parties. The result has been already stated, 
Bahadur perished in an afi^ray which arose 
on his visiting the ship where Nuno de 
Cunha, the Portuguese viceroy, had allured 
him on tlie plea of sickness, a.d. 1537. J 

The fort of Surat is said by Ferishta to 
have been completed during the reign of 
Mahmood III. (1538 to 1553), but the Per- 
sian characters inserted over the old gate — 
" Against the bosom and lives, the ambition 
and rapacity of the Portuguese,be this fabric an 
effectual bulwark," when numerically viewed, 
give 1530 as the date of its erection. § This 
king was assassinated by his chaplain, named 
Boorhan, whose revenge he had excited, by 
sentencing him, for some offence not re- 
alive with their Rajpoot companions, for whom, of 
course, as infidels, no compassion could possibly be 
entertained. Silhuddi consented to abjure his creed, 
and was sent to escort the females of his family from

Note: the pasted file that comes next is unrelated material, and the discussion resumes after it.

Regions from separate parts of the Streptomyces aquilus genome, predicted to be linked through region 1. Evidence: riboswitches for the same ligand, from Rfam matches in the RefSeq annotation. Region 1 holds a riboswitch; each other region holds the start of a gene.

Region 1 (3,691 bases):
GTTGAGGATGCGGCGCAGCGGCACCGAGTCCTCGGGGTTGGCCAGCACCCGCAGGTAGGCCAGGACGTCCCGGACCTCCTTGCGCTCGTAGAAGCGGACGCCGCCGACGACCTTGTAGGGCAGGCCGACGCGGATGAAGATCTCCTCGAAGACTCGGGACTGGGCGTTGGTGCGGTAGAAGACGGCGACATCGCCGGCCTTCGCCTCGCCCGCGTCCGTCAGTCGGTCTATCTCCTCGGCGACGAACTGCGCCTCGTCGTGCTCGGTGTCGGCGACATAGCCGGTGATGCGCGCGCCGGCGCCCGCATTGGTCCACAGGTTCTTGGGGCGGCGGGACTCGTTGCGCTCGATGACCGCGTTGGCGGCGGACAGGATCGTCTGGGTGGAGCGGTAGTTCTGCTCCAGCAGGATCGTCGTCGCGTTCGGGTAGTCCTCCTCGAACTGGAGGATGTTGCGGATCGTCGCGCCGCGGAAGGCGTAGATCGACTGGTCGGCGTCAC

the fort, but on arriving there, his wife (the daughter 
of Rana Sanga) bitterly reproached him and his 
brother for their conduct, and, setting fire to a pile 
with which she had caused the apartments of the 
females to be surrounded, sprang into the flames, 
and all, to the number of 700, perished. Silhuddi 
and Lokmun, with a hundred of their blood-relations, 
rushed out,and met death on the Moslem swords. 

\ One account of this transaction has been given 
at p. 85. I have since read the Portuguese and 
Mussulman statements, collated by General Briggs 
{Ferishta, vol. iv., p. 132), in which each party 
endeavours to throw the blame upon the other, but 
there is little difference in the leading facts of the 
case, except that Bahadur, after jumping into the 
sea, is asserted to have been first stunned by a blow 
with an oar, and then dispatched with a halbert. 

5 Price would place it six years earlier.^il/ulc. 
medan History, vol. iii., p. 726. 


KINGS OF MALWA— A.D. 1401 to 1512. 

corded, to be built up in a mud wall with 
his head exposed, and left to starve. Life 
was nearly extinct when Mahmood passed 
the spot, and noticing the attempt of the 
wretched captive to bend his head in saluta- 
tion, inspired with compassion, had him 
released and attended by the royal phy- 
sician until he recovered. But soon after